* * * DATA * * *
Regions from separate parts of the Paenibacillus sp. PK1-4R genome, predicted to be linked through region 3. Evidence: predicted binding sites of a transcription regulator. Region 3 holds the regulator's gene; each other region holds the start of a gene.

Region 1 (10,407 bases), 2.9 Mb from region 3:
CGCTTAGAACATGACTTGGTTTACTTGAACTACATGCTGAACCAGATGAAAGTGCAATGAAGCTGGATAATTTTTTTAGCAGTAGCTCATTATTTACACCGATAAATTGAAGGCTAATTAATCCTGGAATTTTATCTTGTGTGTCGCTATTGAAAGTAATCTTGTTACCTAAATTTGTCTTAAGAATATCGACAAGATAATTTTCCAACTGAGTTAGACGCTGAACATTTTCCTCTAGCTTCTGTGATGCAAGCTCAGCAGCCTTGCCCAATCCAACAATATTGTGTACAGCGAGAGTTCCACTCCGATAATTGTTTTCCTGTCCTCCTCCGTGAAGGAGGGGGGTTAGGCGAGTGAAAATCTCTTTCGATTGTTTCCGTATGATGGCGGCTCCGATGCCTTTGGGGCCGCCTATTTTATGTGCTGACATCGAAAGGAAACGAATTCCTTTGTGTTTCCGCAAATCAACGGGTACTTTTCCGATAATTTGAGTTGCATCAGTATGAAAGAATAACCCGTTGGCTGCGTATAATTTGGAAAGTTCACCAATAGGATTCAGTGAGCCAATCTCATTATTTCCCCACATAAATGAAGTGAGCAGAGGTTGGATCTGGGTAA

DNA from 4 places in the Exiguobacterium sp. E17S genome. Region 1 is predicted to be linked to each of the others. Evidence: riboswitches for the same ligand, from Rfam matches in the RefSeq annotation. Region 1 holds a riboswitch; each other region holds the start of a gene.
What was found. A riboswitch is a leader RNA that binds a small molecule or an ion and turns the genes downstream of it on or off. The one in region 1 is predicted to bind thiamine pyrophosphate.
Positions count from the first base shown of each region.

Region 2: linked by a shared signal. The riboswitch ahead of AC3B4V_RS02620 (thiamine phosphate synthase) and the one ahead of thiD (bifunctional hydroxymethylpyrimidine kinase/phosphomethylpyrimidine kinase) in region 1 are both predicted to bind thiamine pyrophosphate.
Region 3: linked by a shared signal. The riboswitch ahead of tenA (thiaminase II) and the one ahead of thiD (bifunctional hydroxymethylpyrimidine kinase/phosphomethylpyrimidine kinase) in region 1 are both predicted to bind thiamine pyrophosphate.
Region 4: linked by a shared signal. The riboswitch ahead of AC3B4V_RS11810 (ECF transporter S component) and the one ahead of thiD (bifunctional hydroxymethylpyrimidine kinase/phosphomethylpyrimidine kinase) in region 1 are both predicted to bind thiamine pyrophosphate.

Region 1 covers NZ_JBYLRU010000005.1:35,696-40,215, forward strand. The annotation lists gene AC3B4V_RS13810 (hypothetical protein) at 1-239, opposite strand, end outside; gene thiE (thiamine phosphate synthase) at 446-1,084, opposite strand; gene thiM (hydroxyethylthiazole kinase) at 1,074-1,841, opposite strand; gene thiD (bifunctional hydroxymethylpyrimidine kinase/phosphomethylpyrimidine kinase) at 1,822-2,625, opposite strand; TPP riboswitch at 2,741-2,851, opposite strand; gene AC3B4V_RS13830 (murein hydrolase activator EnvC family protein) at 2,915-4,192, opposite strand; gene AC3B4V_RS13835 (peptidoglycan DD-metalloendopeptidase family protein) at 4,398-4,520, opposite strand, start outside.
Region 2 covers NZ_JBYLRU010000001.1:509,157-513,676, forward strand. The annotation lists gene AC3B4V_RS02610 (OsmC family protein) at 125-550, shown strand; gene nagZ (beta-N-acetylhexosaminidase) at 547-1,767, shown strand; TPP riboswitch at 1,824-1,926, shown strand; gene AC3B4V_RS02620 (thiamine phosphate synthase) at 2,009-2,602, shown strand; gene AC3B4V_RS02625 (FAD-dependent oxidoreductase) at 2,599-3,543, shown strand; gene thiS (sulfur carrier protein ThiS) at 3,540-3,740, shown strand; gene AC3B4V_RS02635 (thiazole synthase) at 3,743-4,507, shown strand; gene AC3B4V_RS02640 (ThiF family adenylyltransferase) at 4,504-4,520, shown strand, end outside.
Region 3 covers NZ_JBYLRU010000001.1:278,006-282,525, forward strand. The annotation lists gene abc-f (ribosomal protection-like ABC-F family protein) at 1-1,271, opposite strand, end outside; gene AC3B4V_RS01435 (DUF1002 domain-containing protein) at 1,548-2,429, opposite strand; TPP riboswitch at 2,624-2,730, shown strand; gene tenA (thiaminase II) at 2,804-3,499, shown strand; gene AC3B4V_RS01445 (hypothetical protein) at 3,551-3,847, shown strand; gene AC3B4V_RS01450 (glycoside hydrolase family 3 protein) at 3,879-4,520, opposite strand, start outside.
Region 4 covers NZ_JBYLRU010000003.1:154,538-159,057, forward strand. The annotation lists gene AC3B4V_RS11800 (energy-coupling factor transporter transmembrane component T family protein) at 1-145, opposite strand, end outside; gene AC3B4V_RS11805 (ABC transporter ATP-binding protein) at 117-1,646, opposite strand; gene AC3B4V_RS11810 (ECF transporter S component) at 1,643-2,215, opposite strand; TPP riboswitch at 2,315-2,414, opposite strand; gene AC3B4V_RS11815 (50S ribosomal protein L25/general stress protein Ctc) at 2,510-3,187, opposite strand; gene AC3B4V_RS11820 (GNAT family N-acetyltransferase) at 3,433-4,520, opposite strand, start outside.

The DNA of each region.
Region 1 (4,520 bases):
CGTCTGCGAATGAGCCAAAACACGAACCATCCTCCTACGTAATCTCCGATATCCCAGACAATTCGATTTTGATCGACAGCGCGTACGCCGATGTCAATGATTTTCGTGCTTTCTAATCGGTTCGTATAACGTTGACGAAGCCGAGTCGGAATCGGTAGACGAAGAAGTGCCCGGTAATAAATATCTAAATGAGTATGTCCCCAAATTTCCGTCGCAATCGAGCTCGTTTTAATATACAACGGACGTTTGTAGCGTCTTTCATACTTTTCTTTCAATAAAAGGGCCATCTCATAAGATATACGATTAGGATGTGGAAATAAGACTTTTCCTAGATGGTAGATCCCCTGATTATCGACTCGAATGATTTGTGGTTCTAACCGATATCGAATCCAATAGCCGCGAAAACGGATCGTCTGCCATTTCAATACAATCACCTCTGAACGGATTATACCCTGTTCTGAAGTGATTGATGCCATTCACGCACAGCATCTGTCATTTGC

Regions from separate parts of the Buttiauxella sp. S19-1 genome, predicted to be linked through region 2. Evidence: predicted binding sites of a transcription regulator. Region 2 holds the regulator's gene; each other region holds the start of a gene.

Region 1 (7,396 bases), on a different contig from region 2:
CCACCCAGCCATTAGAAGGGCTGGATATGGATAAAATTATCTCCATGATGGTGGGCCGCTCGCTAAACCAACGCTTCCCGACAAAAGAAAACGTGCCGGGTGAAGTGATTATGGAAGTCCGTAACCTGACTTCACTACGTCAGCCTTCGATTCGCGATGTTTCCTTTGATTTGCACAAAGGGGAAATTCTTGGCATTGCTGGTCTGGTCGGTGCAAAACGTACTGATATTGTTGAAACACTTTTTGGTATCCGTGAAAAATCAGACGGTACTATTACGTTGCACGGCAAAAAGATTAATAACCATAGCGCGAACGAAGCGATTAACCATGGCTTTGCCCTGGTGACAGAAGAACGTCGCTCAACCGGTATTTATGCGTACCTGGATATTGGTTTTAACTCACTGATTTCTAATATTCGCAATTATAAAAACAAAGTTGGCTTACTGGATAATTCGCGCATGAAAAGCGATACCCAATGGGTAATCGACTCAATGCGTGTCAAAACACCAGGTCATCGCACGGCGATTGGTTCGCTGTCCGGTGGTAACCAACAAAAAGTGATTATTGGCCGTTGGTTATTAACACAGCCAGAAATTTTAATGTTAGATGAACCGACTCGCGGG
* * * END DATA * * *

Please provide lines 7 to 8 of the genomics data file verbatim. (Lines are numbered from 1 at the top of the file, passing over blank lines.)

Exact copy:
Region 2: linked by a shared signal. The riboswitch ahead of AC3B4V_RS02620 (thiamine phosphate synthase) and the one ahead of thiD (bifunctional hydroxymethylpyrimidine kinase/phosphomethylpyrimidine kinase) in region 1 are both predicted to bind thiamine pyrophosphate.
Region 3: linked by a shared signal. The riboswitch ahead of tenA (thiaminase II) and the one ahead of thiD (bifunctional hydroxymethylpyrimidine kinase/phosphomethylpyrimidine kinase) in region 1 are both predicted to bind thiamine pyrophosphate.